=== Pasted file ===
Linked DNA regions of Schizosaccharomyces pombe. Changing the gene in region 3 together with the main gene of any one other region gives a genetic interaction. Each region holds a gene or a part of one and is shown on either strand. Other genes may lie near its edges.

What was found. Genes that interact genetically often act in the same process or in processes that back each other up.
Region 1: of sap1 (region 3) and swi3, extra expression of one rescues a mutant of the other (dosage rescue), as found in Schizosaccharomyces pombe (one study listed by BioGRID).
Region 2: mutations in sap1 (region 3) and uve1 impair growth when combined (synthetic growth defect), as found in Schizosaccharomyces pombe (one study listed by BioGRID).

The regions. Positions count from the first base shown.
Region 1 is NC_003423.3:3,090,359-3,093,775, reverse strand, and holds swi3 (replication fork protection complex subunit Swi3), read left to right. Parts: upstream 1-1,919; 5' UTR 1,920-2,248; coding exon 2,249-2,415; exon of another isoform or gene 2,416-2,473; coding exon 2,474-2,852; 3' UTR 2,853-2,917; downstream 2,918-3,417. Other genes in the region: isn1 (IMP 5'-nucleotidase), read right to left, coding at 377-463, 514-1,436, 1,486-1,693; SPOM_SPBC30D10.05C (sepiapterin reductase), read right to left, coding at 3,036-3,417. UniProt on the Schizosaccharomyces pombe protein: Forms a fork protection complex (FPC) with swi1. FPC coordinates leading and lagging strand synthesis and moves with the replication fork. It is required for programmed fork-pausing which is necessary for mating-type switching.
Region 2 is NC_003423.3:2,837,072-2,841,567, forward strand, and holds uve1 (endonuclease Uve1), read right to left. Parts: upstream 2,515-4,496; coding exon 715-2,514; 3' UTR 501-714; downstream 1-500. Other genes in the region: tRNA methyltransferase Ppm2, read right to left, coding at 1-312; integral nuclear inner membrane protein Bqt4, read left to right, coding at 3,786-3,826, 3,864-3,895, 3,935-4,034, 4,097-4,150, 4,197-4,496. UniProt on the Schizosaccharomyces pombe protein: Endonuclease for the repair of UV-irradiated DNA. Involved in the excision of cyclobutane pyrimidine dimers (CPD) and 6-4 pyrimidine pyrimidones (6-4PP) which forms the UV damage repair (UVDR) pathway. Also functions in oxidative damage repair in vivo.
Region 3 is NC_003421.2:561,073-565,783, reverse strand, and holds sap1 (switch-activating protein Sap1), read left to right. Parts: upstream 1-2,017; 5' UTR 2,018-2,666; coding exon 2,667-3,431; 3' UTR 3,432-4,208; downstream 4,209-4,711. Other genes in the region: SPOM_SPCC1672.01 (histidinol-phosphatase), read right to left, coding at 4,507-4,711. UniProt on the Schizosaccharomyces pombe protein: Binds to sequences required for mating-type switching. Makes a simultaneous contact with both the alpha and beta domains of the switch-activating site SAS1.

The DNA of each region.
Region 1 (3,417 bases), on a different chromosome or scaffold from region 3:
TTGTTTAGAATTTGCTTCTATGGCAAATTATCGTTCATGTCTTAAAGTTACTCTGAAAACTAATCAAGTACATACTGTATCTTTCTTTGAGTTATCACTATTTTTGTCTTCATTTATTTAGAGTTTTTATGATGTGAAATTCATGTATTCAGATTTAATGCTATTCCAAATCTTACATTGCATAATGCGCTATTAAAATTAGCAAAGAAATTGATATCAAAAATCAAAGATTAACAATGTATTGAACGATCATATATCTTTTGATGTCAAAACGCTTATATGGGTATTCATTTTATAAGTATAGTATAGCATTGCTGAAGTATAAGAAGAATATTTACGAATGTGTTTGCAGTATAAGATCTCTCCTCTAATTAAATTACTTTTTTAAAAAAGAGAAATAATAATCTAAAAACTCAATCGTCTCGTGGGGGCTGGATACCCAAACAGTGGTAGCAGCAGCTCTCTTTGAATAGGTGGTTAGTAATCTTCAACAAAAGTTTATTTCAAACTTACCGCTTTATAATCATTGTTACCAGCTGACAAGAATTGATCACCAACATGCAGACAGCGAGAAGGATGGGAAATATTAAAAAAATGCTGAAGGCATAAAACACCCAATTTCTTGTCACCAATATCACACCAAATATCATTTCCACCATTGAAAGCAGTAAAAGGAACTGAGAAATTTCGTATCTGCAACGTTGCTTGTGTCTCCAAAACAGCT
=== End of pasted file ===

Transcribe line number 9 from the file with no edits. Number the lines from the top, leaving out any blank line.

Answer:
The DNA of each region.